After the provision of the heat absorptive material layer or coating as seen in FIG. 2, the faceplate is integrated with the funnel.

Alternatively, I have found that the heat absorptive material layer can be provided in the form of an aluminum compound formed subsequent to the previously described aluminizing operation. The vacuum evaporation of aluminum is ordinarily carried out in a vacuum in the order of mm. Hg. Following that, if the vacuum is reduced to the order of about 10* mm. Hg, all other parameters remaining constant, the aluminum continues to be deposited but the additional deposition develops a darkened surface which completely covers the layer of the reflective aluminum. This darkened surface has all the necessary properties of the heat absorptive layer required in the present invention, and may therefore be suitably used.

With a color kinescope thus constructed, the emissivity of the screen is appreciably increased thereby permitting it to absorb heat radiated from the mask as contrasted with prior color kinescopes furnished only with the refiective aluminum film which reflected the radiant heat back to the mask.

Thus, in the steady state, tWo compensating results are achieved to reduce the temperature differential of the screen and mask. First, the temperature of the mask is decreased by providing for additional heat transfer from it; and secondly, the temperature of the screen is raised by the radiant heat it receives from the mask.

While in the foregoing specification a detailed description of an embodiment of the invention has been set down for the purpose of explanation, many variations may be made by those skilled in the art without departing from the spirit and scope of the invention.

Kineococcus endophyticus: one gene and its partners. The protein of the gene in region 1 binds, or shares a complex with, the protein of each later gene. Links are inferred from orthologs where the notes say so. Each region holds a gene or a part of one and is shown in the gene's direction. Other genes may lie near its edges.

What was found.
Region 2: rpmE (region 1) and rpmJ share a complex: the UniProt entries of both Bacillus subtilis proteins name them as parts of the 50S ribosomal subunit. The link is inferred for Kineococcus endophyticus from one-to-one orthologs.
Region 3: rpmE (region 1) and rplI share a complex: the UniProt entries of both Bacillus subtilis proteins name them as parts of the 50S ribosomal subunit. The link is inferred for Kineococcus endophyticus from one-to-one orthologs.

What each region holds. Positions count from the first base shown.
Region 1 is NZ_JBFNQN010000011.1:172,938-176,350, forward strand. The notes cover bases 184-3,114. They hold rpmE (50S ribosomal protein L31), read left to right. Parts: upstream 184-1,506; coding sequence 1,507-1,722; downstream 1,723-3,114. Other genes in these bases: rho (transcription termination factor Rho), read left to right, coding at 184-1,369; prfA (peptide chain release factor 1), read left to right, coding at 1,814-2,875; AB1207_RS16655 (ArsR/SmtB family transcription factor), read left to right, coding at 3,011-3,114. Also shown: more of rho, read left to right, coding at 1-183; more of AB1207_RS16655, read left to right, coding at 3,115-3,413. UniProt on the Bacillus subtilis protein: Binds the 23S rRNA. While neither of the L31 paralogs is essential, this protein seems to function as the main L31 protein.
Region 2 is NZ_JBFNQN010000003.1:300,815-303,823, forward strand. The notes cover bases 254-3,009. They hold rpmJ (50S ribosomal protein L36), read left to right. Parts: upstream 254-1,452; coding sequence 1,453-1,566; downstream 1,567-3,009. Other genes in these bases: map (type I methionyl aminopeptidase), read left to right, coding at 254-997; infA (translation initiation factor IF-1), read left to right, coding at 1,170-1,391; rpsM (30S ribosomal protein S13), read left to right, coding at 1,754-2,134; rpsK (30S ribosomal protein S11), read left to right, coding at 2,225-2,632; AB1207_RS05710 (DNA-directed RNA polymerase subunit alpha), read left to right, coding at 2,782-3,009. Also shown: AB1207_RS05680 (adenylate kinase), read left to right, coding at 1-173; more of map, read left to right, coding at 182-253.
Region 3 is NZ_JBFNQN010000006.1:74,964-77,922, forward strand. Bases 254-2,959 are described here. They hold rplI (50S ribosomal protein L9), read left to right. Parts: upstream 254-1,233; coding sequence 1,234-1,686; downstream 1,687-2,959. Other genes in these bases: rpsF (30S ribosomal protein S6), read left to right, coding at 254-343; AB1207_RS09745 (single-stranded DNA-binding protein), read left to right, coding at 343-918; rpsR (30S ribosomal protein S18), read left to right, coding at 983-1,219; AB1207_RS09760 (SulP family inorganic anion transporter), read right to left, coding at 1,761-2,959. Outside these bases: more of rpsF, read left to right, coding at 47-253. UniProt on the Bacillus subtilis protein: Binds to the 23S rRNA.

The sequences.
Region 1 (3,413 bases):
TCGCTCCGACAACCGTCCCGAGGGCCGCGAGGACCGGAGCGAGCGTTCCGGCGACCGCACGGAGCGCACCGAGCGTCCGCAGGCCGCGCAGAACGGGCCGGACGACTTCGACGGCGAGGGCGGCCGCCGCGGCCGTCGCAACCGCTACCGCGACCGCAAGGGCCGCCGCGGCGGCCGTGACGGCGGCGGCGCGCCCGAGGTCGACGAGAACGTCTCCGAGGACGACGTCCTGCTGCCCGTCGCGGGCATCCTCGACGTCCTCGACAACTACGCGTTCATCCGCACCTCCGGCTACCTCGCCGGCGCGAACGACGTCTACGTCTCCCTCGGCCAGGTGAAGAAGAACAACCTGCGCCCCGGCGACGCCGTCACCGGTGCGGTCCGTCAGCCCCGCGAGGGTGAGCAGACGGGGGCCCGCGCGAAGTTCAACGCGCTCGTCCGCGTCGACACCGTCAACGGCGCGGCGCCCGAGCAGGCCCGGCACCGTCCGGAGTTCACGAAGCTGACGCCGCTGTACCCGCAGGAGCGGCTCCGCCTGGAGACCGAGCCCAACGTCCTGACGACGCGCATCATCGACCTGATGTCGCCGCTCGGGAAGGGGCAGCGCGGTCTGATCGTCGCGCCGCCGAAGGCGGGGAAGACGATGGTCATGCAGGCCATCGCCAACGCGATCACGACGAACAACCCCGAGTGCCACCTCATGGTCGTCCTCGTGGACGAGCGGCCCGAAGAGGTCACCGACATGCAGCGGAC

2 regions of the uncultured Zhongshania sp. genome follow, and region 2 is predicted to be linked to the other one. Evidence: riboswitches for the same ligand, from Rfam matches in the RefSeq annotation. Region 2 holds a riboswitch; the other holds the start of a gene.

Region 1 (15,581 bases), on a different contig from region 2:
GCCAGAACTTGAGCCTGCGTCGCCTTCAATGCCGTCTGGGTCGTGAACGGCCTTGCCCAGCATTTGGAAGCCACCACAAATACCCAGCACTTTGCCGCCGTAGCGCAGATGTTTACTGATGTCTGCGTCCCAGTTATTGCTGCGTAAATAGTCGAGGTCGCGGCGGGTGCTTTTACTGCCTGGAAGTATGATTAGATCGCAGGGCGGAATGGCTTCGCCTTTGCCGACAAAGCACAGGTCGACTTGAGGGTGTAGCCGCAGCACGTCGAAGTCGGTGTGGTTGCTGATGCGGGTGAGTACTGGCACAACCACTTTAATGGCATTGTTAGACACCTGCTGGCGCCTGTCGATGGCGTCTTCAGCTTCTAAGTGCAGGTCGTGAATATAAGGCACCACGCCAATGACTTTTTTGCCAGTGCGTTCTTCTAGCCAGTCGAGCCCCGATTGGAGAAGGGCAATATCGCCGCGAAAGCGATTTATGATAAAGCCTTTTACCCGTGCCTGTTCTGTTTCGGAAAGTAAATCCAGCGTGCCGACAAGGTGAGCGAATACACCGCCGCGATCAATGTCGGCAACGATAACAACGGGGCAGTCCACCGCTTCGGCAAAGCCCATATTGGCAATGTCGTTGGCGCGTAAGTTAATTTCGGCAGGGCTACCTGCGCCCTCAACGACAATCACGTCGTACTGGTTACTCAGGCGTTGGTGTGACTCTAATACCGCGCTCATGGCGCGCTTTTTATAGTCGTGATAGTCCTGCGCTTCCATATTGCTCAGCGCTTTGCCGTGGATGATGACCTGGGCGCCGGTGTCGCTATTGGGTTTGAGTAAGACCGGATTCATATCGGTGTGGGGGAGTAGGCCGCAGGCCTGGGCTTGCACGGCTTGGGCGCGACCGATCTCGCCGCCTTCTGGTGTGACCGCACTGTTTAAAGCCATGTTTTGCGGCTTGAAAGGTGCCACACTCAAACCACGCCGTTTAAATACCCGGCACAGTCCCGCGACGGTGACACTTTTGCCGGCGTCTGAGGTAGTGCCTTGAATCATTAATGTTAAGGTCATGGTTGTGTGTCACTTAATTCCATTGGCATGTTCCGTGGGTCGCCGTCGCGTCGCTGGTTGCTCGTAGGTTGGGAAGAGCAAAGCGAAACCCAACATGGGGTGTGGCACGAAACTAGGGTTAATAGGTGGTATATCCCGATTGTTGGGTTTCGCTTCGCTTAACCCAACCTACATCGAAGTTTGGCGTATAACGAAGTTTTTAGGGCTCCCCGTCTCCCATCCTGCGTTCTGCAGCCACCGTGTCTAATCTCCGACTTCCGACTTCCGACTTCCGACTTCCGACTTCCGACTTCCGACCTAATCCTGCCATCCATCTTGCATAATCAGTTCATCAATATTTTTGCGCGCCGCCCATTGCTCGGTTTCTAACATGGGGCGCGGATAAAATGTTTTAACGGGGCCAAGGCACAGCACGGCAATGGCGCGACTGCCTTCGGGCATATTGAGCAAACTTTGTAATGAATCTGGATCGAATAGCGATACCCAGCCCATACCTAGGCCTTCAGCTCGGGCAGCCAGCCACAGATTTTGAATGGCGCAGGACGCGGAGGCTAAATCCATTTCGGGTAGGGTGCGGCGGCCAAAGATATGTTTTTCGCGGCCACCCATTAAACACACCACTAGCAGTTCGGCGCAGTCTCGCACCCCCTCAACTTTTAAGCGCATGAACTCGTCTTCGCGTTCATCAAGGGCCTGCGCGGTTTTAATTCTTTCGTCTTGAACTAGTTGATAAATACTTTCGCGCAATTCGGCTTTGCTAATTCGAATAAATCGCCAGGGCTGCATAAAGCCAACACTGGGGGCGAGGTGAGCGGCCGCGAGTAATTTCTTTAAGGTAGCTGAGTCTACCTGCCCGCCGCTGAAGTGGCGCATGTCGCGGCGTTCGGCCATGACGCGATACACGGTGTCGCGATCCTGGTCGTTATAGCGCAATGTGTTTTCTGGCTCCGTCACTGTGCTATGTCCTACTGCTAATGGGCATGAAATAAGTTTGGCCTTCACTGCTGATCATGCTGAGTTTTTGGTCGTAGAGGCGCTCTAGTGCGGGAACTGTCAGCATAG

What is claimed is:

1. In a color television kinescope having a screen furnished with phosphor triads, an aluminized backing, and a shadow mask mounted in said kinescope adjacent said screen, said mask defining apertures in registration with said triads, the improvement comprising a film on said aluminized backing of a material having substantial heat absorptivity relative to said aluminized backing whereby the difference in temperature between said shadow mask and said screen is reduced when said kinescope is operative thereby maintaining said mask apertures in registration with said phosphor triads.

2. The kinescope of claim 1 characterized by said heat absorptive film being a material selected from the group consisting of nickel oxide, tungsten oxide, boron carbide and lithium nitride.

3. The kinescope of claim 1 characterized by said heat absorptive film being furnished after said aluminum backing has been applied to said screen by reducing the vacuum while continuing to deposit said aluminum.